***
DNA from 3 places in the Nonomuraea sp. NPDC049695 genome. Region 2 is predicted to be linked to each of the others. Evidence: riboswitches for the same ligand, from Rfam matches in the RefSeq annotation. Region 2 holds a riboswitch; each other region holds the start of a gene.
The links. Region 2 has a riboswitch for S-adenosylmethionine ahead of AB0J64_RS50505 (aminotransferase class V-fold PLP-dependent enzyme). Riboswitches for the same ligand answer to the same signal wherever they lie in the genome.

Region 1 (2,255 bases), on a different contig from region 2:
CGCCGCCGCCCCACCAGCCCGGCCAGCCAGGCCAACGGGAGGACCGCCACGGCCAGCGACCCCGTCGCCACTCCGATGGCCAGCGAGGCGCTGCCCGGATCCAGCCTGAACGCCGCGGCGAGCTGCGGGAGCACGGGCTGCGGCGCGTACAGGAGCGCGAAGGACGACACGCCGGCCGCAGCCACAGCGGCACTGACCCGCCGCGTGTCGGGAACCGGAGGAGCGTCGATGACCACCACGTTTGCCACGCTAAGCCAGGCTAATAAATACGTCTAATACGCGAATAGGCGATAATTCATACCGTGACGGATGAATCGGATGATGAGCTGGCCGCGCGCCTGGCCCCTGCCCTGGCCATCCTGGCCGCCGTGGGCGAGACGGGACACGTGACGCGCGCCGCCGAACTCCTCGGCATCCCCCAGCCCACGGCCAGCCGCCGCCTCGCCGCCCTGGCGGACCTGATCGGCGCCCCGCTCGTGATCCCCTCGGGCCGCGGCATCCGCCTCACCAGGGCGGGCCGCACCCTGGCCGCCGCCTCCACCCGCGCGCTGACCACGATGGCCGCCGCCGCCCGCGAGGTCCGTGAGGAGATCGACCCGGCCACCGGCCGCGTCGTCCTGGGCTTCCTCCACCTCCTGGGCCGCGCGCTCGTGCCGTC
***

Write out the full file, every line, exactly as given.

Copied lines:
DNA from 3 places in the Nonomuraea sp. NPDC049695 genome. Region 2 is predicted to be linked to each of the others. Evidence: riboswitches for the same ligand, from Rfam matches in the RefSeq annotation. Region 2 holds a riboswitch; each other region holds the start of a gene.
The links. Region 2 has a riboswitch for S-adenosylmethionine ahead of AB0J64_RS50505 (aminotransferase class V-fold PLP-dependent enzyme). Riboswitches for the same ligand answer to the same signal wherever they lie in the genome.

Region 1 (2,255 bases), on a different contig from region 2:
CGCCGCCGCCCCACCAGCCCGGCCAGCCAGGCCAACGGGAGGACCGCCACGGCCAGCGACCCCGTCGCCACTCCGATGGCCAGCGAGGCGCTGCCCGGATCCAGCCTGAACGCCGCGGCGAGCTGCGGGAGCACGGGCTGCGGCGCGTACAGGAGCGCGAAGGACGACACGCCGGCCGCAGCCACAGCGGCACTGACCCGCCGCGTGTCGGGAACCGGAGGAGCGTCGATGACCACCACGTTTGCCACGCTAAGCCAGGCTAATAAATACGTCTAATACGCGAATAGGCGATAATTCATACCGTGACGGATGAATCGGATGATGAGCTGGCCGCGCGCCTGGCCCCTGCCCTGGCCATCCTGGCCGCCGTGGGCGAGACGGGACACGTGACGCGCGCCGCCGAACTCCTCGGCATCCCCCAGCCCACGGCCAGCCGCCGCCTCGCCGCCCTGGCGGACCTGATCGGCGCCCCGCTCGTGATCCCCTCGGGCCGCGGCATCCGCCTCACCAGGGCGGGCCGCACCCTGGCCGCCGCCTCCACCCGCGCGCTGACCACGATGGCCGCCGCCGCCCGCGAGGTCCGTGAGGAGATCGACCCGGCCACCGGCCGCGTCGTCCTGGGCTTCCTCCACCTCCTGGGCCGCGCGCTCGTGCCGTC